IN THIS ISSUE


Feature Essay
The Clutter Assemblage – Ian Buchanan
Essays
Permission Granted – Emma Cocker
CLEAN – Looking at War – Chris Revelle
Reviews/Interviews
Interview with Andy Roche, ‘On Psychedelia’ – Alexander Stewart
Interview with Blazo Kovacevic – Bertha Husband
Creative Writing
Paper Army – Camille Meyer
Power/Collaboration – BT Shaw and Elizabeth Lopeman
Great North – Vanessa Norton
The Yes of the No! – Emma Cocker
Cross Cultural Exchanges in Imperial and Global India – Morgan Campbell
Feature Artist
Necropolis – Roi Kuper
Art Projects
GWOTEM – Jamie Badoud
Duration – Diana Heise
Criminals (Rio de Janeiro) – Cyrico Lopes
Clean Battlefield – Bob Paris
The Gift of Giving – Oscar Perez

Performance: Drawing on Drawing a Hypothesis (Part 1)



DRAWING ON DRAWING A HYPOTHESIS
A performance lecture by Nikolaus Gansterer and Emma Cocker
M HKA, Antwerp, 22 September 2010

On the occasion of the launch of Drawing a Hypothesis: Figures of Research (Springer Verlag, 2011) Nikolaus Gansterer in collaboration with writer Emma Cocker present a performance lecture that draws on the publication. Using processes of cross-reading and live drawing, their performance lecture approaches the publication as a reader might thumb through a book; where certain sections appear to be lingered over, while others are skimmed in the search for key words and phrases, evocative fragments and extractions. Their reading suggests that books like Drawing a Hypothesis might not always need be read in a linear or logical way, but rather are to be dipped into, allowing for detours and distractions within the event of reading itself. The lecture takes the figures of thought at the heart of Drawing a Hypothesis as points of departure for exploring and performing the correlations between thinking and drawing. Addressing the shifting and ambivalent properties of image, symbol and drawing within the publication, it asks, ‘how can these visual artefacts be comprehended?’




More images can be found here. Forthcoming launches and performance lectures will be taking place in Amsterdam, Vienna and Berlin. A video document of the work is also in development.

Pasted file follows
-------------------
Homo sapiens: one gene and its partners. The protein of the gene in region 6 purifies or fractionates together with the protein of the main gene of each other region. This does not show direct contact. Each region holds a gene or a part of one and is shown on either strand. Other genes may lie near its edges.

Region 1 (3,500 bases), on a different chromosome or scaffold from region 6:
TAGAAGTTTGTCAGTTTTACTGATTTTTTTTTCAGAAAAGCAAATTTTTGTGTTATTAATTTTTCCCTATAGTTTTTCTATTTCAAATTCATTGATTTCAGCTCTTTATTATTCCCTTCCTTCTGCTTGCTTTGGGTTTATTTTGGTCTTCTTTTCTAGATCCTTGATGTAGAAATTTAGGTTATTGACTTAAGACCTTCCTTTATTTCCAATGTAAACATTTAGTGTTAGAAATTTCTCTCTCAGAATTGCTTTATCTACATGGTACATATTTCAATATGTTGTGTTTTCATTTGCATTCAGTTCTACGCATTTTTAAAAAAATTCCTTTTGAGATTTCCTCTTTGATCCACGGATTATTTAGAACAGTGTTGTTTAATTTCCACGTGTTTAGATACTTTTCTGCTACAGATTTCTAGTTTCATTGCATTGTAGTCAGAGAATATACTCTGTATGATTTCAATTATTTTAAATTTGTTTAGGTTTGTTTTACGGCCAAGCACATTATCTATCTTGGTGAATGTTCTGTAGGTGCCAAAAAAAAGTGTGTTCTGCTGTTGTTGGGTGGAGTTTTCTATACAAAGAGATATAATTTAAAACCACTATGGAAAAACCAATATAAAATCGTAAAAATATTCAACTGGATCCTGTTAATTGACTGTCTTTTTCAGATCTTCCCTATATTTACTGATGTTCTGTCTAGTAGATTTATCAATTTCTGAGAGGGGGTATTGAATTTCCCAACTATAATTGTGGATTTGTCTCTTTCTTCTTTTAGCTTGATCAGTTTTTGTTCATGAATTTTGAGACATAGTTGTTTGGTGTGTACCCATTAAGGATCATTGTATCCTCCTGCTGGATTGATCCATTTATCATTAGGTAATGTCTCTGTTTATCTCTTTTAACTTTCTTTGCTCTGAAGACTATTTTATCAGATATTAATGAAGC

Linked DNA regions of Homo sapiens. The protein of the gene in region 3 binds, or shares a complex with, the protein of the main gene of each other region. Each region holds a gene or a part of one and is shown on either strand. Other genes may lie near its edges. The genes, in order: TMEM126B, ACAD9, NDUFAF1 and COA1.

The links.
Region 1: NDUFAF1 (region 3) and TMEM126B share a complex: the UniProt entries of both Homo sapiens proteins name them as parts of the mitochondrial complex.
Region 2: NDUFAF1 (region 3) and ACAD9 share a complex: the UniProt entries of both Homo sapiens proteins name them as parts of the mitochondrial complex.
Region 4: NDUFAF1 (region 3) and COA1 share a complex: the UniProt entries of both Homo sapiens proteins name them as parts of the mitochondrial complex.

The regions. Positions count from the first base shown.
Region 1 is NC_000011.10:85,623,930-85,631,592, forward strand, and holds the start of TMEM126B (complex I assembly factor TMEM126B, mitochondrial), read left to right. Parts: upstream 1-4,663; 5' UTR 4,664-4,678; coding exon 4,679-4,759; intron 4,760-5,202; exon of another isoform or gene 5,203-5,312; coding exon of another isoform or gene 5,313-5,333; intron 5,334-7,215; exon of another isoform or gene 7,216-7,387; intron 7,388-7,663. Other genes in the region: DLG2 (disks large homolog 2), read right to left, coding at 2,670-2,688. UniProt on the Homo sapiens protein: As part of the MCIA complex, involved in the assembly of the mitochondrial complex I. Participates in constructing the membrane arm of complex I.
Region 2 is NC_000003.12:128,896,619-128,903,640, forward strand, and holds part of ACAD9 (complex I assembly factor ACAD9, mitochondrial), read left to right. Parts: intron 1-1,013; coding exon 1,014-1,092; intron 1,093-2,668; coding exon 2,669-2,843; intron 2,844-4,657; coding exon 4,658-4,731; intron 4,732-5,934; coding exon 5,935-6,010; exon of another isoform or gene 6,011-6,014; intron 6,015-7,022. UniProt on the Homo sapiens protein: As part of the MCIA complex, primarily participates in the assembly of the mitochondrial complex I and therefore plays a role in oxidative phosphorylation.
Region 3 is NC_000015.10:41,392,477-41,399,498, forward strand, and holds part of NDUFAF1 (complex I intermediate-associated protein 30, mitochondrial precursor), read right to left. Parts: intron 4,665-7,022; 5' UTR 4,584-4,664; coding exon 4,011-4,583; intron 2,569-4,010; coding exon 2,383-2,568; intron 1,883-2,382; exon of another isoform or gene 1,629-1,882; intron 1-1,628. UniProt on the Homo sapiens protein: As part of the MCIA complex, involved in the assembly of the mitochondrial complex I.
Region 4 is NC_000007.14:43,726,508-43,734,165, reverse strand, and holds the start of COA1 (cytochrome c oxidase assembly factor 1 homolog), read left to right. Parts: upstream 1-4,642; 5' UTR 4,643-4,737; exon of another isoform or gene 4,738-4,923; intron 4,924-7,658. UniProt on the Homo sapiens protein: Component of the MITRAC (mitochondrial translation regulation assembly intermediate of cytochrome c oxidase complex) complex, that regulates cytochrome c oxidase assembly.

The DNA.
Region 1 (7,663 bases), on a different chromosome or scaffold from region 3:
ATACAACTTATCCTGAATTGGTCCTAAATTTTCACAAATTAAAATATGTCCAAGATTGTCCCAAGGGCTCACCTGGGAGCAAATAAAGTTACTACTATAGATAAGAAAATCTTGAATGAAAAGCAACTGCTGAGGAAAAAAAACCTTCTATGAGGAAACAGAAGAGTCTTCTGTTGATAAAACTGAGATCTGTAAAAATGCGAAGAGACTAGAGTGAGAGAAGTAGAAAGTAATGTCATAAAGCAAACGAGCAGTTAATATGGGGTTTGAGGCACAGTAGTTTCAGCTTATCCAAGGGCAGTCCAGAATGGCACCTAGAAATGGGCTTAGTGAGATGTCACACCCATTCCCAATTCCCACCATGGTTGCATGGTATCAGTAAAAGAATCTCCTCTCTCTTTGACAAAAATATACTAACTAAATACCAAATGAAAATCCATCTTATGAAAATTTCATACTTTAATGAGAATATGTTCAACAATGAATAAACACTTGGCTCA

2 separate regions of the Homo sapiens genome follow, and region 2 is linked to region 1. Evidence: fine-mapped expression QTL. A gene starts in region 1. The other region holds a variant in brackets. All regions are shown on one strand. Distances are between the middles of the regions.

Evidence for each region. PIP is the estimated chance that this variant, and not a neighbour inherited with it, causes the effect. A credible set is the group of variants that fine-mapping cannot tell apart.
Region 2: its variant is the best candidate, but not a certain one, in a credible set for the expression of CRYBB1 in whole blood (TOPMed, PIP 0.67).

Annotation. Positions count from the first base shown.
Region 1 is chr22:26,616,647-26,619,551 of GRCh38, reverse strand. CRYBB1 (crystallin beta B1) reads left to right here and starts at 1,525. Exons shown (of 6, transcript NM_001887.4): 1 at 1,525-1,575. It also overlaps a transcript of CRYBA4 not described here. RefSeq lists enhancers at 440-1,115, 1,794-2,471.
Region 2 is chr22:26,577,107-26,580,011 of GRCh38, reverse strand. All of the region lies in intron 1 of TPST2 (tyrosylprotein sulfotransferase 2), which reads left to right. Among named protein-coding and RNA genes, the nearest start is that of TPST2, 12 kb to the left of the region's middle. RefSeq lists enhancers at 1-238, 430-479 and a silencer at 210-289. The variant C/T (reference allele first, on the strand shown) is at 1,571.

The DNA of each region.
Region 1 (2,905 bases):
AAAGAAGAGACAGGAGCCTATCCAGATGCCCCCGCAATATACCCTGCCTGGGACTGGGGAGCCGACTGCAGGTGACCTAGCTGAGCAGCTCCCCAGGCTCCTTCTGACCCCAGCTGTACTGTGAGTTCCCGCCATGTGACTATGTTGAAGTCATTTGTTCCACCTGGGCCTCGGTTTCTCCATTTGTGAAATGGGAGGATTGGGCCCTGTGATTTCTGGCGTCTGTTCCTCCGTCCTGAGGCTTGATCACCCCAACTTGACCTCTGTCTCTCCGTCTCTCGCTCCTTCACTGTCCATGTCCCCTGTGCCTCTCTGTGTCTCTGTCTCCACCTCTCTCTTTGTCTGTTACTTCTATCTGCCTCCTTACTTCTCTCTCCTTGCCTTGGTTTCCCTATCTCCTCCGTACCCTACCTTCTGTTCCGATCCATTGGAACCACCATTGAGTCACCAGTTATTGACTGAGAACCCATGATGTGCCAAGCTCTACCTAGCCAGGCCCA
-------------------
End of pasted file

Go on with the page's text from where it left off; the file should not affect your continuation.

Book Launch: The Event


Excerpt from my essay, [...]


As part of THE EVENT in Birmingham, Karin Kihlberg and Reuben Henry will be launching their new publication alongside the opening of the group exhibition “which of them went before, and which followed after, and which were together?”. The publication (developed in response to a series of evolving solo commissions by Kihlberg Henry, produced by VIVID in collaboration with Danielle Arnaud and Artsway) includes texts by Emma Cocker, Brian Dillon and Mladen Dolar. 

Writing: Still Square to the Round Hole

I will be visiting Spike Island in November with the view to writing something about the forthcoming exhibition, Tea Back, by Łódź based artist Cezary Bodzianowski. I hope that the encounter will enable me to revisit and develop some of the concerns developed within my recent texts, Over and Over, Again and Again, (where a specifically Sisyphean model of absurdity was explored); The Yes of the No! which explored affirmative forms of dissension and refusal (such as over-enthusiasm and play) and writing developed in collaboration with Open City within whose work everyday actions are often repeated, inverted, reversed in order to reveal the presence of habitual social expectations, conventions and protocol.


Cezary Bodzianowski: Tea Back
Saturday 22 October - Sunday 27 November

Spike Island presents the first UK solo show by Łódź based artist Cezary Bodzianowski. Initially trained as a sculptor in both his native Poland and at the Royal Academy of Fine Arts in Antwerp, Bodzianowski has increasingly turned his practice to the creation of absurdist interventions into everyday settings. Such actions include camouflaging himself as foliage while standing beneath a tree or positioning himself, legs in the air, in the empty space below a staircase. In his 2010 essay 'O Lucky Man', art critic Jan Verwoert describes these studiedly deadpan performances as ‘characterised by a certain conspicuous inconspicuousness’, bringing to mind the era of silent comedy with their permanently out of place everyman hero. These actions result in photographs or short videos, mostly taken by his wife and artistic collaborator Monika Chojnicka. At the invitation of Spike Island, Bodzianowski and Chojnicka undertake a short residency during October 2011, responding to the sites and spaces of Bristol, including Spike Island’s own history as a former tea packing factory.